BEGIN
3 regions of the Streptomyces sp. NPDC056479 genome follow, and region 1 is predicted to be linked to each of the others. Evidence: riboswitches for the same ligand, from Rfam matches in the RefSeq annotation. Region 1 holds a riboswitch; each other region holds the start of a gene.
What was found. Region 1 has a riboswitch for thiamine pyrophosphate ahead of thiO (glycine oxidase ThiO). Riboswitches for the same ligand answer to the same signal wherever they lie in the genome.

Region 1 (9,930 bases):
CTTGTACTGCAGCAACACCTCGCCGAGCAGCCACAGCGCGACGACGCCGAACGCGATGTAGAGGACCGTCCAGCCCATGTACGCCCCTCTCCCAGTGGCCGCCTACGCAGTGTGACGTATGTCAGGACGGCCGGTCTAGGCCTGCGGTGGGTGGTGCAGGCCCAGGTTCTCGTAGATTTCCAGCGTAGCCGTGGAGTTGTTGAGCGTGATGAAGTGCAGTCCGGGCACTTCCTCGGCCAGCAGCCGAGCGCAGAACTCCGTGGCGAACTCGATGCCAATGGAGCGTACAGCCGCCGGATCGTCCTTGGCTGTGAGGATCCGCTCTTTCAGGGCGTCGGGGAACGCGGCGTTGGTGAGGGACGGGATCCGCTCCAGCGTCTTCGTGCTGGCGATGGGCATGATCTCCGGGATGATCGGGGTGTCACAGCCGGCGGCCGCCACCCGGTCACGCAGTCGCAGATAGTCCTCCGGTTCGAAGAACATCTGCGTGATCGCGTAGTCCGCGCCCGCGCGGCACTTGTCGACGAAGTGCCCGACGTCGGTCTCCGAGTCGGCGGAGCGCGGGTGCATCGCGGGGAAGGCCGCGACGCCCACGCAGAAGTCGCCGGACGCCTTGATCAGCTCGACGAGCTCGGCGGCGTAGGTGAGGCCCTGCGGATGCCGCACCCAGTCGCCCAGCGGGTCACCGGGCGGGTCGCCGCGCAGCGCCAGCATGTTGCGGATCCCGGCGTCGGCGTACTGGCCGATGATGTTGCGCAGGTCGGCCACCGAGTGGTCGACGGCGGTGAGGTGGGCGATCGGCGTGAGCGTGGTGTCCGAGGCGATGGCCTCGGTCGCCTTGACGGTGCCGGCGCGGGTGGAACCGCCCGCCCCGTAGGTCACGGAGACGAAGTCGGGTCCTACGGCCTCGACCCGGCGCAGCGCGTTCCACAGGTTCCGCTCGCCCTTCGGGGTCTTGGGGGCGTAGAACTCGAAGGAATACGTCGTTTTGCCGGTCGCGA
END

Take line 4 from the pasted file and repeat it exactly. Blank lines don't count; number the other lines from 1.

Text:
CTTGTACTGCAGCAACACCTCGCCGAGCAGCCACAGCGCGACGACGCCGAACGCGATGTAGAGGACCGTCCAGCCCATGTACGCCCCTCTCCCAGTGGCCGCCTACGCAGTGTGACGTATGTCAGGACGGCCGGTCTAGGCCTGCGGTGGGTGGTGCAGGCCCAGGTTCTCGTAGATTTCCAGCGTAGCCGTGGAGTTGTTGAGCGTGATGAAGTGCAGTCCGGGCACTTCCTCGGCCAGCAGCCGAGCGCAGAACTCCGTGGCGAACTCGATGCCAATGGAGCGTACAGCCGCCGGATCGTCCTTGGCTGTGAGGATCCGCTCTTTCAGGGCGTCGGGGAACGCGGCGTTGGTGAGGGACGGGATCCGCTCCAGCGTCTTCGTGCTGGCGATGGGCATGATCTCCGGGATGATCGGGGTGTCACAGCCGGCGGCCGCCACCCGGTCACGCAGTCGCAGATAGTCCTCCGGTTCGAAGAACATCTGCGTGATCGCGTAGTCCGCGCCCGCGCGGCACTTGTCGACGAAGTGCCCGACGTCGGTCTCCGAGTCGGCGGAGCGCGGGTGCATCGCGGGGAAGGCCGCGACGCCCACGCAGAAGTCGCCGGACGCCTTGATCAGCTCGACGAGCTCGGCGGCGTAGGTGAGGCCCTGCGGATGCCGCACCCAGTCGCCCAGCGGGTCACCGGGCGGGTCGCCGCGCAGCGCCAGCATGTTGCGGATCCCGGCGTCGGCGTACTGGCCGATGATGTTGCGCAGGTCGGCCACCGAGTGGTCGACGGCGGTGAGGTGGGCGATCGGCGTGAGCGTGGTGTCCGAGGCGATGGCCTCGGTCGCCTTGACGGTGCCGGCGCGGGTGGAACCGCCCGCCCCGTAGGTCACGGAGACGAAGTCGGGTCCTACGGCCTCGACCCGGCGCAGCGCGTTCCACAGGTTCCGCTCGCCCTTCGGGGTCTTGGGGGCGTAGAACTCGAAGGAATACGTCGTTTTGCCGGTCGCGA